I know, I know. It’s been a long time. I’ve been coaxed by friends to get back in the saddle and start writing again. Everybody tells me if you’re going to enter into this blogging business (which already sounds like a lost word from a past generation), you have to do it all the time. You have to be consistent! Me? I’ve made no entries since last October. Aye-aye-aye!
Ah well, I’m here now, and kind readers will simply have to put up with my inconsistencies. After all, I’m not in the game of finding record numbers of readers. Folks will find me or not based on interests and word of mouth. And I’m very glad you have.
Anyway, I hope I’ll be making it up to you on this next round of theatrical explorations. There’s some good stuff coming up: Up in Washington, Joan and I just saw the brilliant Hal Holbrook in Mark Twain Tonight, followed by a new play, Camp David, soon to be much talked about, I’m sure. I’ll be in New York next week to see Act One and The Realistic Joneses. And coming up in July, Joan and I will go back this year to see all five new plays at the Contemporary American Theatre Festival in Shepherdstown, WV. That’s a lot to chew on, so stick with me folks – and by all means, sign up over there on the right side of the screen to be notified when I post new entries. Don’t worry: I am surely not going to plug up your mailbox.
Meanwhile, I’m going to violate my own blog guidelines for my first post in six months, and talk first about what my one-track mind has been up to. I was asked to direct a play called Getting Near to Baby at Live Arts here in Charlottesville. The play was written by Y. York, based on a young people’s novel by Audrey Couloumbis. It picked up a Newbery Honor back in 2000, and has become quite a popular read among the middle school set.
At my age, I was at first reluctant to take on a “children’s play,” until I discovered it was anything but childish or glib. Instead it was a very serious play about pretending to be in control of what we’re not. It was also a very funny play about grief, loss, blame, guilt, … death? … all contradictions I’ve long found personally intriguing. And after all, I worked for many years as a drama teacher, and I missed teaching and working with youngsters. So I said yes. And I’m glad I did.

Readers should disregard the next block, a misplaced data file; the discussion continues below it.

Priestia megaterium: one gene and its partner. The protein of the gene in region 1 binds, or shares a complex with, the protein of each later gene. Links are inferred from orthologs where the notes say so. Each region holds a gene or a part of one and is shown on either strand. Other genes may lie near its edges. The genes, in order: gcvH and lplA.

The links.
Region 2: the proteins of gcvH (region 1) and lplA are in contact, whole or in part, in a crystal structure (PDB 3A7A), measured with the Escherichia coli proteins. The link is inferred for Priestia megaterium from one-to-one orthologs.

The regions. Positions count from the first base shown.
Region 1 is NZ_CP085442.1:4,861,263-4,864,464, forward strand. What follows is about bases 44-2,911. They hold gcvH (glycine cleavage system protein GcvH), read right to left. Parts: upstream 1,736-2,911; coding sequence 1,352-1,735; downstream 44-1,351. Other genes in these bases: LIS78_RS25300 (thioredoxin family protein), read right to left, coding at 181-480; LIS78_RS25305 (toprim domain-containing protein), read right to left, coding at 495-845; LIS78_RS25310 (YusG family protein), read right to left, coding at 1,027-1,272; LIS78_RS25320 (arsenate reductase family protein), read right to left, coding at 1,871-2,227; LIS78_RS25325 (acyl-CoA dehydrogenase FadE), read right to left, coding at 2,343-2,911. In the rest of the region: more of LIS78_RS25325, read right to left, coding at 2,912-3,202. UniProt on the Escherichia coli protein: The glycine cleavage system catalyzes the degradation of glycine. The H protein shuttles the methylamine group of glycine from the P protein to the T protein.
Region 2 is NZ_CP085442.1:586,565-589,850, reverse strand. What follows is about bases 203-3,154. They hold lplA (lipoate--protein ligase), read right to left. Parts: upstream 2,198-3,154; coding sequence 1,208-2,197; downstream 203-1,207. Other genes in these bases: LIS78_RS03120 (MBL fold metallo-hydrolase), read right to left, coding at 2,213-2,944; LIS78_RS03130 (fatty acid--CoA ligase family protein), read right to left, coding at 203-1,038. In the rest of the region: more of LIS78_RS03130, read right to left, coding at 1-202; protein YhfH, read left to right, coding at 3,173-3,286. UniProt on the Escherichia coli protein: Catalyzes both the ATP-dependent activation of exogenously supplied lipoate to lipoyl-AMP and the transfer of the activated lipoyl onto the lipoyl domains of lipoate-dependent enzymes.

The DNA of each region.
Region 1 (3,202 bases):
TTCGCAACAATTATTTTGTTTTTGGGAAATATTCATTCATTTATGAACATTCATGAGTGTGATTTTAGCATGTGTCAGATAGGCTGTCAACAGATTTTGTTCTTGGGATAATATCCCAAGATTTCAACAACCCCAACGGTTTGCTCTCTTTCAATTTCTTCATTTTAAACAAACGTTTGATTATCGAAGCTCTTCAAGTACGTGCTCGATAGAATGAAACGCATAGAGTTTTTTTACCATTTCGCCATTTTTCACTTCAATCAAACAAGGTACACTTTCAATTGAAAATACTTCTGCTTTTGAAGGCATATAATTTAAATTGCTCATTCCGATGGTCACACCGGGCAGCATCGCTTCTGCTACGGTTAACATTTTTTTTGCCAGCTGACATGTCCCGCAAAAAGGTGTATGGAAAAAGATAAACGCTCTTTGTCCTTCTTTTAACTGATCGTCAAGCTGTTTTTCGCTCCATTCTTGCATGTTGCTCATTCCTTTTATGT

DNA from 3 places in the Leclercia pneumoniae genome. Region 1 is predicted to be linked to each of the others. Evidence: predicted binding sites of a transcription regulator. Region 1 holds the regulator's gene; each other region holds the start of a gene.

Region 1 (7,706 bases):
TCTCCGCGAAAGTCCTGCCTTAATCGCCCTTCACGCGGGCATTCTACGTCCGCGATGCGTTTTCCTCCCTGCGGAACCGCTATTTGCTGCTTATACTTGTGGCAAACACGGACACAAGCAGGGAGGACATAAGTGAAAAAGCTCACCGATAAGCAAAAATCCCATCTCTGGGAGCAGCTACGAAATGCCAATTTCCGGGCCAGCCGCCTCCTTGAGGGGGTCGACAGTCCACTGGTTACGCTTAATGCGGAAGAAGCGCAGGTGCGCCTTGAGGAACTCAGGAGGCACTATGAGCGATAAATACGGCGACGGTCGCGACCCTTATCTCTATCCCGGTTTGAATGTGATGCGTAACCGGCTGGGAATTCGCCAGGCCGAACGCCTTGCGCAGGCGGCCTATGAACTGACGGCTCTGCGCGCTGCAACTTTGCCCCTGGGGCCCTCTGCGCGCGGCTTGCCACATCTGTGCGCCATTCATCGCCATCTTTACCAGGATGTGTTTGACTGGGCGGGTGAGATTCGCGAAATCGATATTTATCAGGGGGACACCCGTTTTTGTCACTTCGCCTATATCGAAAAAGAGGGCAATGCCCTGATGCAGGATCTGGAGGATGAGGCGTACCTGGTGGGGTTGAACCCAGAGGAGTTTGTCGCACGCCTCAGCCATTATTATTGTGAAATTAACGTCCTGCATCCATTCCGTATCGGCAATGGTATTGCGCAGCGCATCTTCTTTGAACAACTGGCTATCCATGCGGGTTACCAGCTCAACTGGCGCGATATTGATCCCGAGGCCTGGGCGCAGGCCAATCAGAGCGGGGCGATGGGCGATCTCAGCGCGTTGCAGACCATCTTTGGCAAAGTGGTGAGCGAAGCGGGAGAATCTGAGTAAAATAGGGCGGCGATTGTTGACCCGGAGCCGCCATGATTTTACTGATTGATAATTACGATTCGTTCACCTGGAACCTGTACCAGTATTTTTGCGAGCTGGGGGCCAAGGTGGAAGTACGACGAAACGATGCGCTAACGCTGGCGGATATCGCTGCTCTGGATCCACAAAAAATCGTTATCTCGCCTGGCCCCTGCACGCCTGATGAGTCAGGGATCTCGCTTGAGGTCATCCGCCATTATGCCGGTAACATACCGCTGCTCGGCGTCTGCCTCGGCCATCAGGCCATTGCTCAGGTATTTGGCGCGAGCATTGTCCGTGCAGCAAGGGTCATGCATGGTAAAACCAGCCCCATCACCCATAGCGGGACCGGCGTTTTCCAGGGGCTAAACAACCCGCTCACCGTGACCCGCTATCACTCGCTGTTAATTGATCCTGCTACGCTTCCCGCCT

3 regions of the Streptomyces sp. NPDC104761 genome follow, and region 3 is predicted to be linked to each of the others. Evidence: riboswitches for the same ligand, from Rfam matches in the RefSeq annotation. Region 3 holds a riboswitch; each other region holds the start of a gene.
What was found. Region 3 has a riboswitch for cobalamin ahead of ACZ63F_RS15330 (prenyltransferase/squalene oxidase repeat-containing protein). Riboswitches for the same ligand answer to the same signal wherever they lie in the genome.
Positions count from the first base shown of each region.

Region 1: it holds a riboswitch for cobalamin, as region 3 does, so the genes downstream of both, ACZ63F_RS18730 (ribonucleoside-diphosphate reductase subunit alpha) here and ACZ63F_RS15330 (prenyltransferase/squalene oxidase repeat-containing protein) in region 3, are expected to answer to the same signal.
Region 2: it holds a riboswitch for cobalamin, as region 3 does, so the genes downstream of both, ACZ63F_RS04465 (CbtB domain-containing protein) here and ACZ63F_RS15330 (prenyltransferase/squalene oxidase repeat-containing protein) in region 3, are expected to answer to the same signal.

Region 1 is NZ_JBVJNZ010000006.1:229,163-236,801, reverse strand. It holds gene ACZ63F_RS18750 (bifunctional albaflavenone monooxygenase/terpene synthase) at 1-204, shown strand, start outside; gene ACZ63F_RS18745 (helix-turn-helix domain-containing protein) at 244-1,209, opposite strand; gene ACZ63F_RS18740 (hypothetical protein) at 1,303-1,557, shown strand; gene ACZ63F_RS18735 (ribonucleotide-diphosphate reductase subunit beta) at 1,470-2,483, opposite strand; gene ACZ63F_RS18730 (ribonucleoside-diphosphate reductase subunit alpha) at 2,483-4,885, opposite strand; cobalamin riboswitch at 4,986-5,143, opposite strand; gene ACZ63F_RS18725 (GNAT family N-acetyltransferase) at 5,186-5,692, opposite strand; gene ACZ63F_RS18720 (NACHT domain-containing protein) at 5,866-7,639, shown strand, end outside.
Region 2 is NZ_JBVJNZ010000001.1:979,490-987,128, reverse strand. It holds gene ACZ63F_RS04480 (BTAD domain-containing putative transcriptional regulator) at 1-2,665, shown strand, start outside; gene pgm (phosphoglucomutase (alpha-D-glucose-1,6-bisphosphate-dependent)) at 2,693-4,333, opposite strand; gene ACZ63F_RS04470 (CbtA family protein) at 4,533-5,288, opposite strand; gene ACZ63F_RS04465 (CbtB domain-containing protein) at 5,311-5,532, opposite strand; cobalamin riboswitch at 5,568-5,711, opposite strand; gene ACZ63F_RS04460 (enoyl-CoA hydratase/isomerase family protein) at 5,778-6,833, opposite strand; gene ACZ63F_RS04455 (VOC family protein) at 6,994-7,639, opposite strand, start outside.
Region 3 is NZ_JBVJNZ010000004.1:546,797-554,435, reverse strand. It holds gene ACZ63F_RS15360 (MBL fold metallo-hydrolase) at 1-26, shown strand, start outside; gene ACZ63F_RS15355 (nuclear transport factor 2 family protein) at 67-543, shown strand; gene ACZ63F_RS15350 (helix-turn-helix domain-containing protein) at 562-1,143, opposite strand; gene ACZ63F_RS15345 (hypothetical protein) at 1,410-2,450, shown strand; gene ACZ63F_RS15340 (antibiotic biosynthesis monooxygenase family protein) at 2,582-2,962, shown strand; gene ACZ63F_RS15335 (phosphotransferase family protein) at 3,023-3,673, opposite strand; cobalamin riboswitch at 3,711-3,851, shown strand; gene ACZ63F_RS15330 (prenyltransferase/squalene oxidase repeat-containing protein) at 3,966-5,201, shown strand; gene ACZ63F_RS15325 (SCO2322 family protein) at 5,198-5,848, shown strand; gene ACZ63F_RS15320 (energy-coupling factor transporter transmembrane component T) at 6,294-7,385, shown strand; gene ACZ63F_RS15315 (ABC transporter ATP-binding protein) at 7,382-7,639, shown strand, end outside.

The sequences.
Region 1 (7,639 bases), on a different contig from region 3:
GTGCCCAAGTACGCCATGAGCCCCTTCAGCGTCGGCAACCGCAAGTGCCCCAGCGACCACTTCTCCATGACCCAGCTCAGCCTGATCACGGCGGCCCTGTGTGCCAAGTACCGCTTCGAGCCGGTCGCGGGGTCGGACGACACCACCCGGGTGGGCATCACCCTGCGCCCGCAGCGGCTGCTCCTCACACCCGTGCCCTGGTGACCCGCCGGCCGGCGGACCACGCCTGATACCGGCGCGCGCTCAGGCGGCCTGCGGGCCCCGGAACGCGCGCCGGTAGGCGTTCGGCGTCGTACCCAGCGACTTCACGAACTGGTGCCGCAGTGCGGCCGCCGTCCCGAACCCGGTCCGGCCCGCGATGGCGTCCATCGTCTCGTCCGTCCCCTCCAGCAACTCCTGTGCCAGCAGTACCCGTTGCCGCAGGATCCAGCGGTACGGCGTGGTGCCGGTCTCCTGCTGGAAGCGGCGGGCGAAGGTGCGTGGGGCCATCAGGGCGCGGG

We started rehearsals in November, and opened in February. I got to work with a dynamic cast of eight, five of whom were thirteen and under. My youngest was eight, and sought to steal the show every night with her one line in the play. She would have, too, had she not been more than matched by the extraordinary talents and dedication of the other four young cast members.
Getting Near to Baby tells the story of two young sisters following the death of their baby sister, poisoned by bad water at a North Carolina carnival. Their grief-stricken mother has abandoned them to her own sister, who has no idea how to be with children, and the girls are left on their own with their complicated issues of guilt and anguish, and the challenge of moving on with their own lives.
To me, the subject matter could have not been more timely or appropriate. No matter how well we hide from the subject of death; no matter how adept we may be at denial: It’s there. It screams tragedy at us from our television sets. It lurches unexpectedly into our consciousness on the sudden death of a good friend, or the slow passing of a beloved family member.
And hasn’t this been a year for it? We continue to endure a horrifying onslaught of school and mall and theatre and street shootings and slashings. We’ve witnessed monumental calamities of nature.
And yet, like the Getting Near to Baby girls, we persist. We go on to breathe and laugh and love again. What marvelous creatures we are to be able to do that: To pull back from grief at the absurd loss of an innocent baby, and lay to rest the equally absurd notion that it was somehow our fault; to abandon our guilt and shame. Sorrow remains, but eventually we can speak of it. We can seize the balm of joy, and embrace life again. Very gradually, we can come to smile again, and then to laugh, and then to dance and sing.
During a completely sold-out run back in February, it was with this warm and positive message that audiences of all ages left the theatre. Maybe it comes easier with the elasticity of childhood. And maybe we adults need to see through the eyes of our children that we are all ultimately survivors.
Next time: Mark Twain Tonight.
All photos courtesy of Martyn Kyle
“I believe in the power of the imagination to remake the world, to release the truth within us, to hold back the night, to transcend death, to charm motorways, to ingratiate ourselves with birds, to enlist the confidences of madmen.”
— J. G. Ballard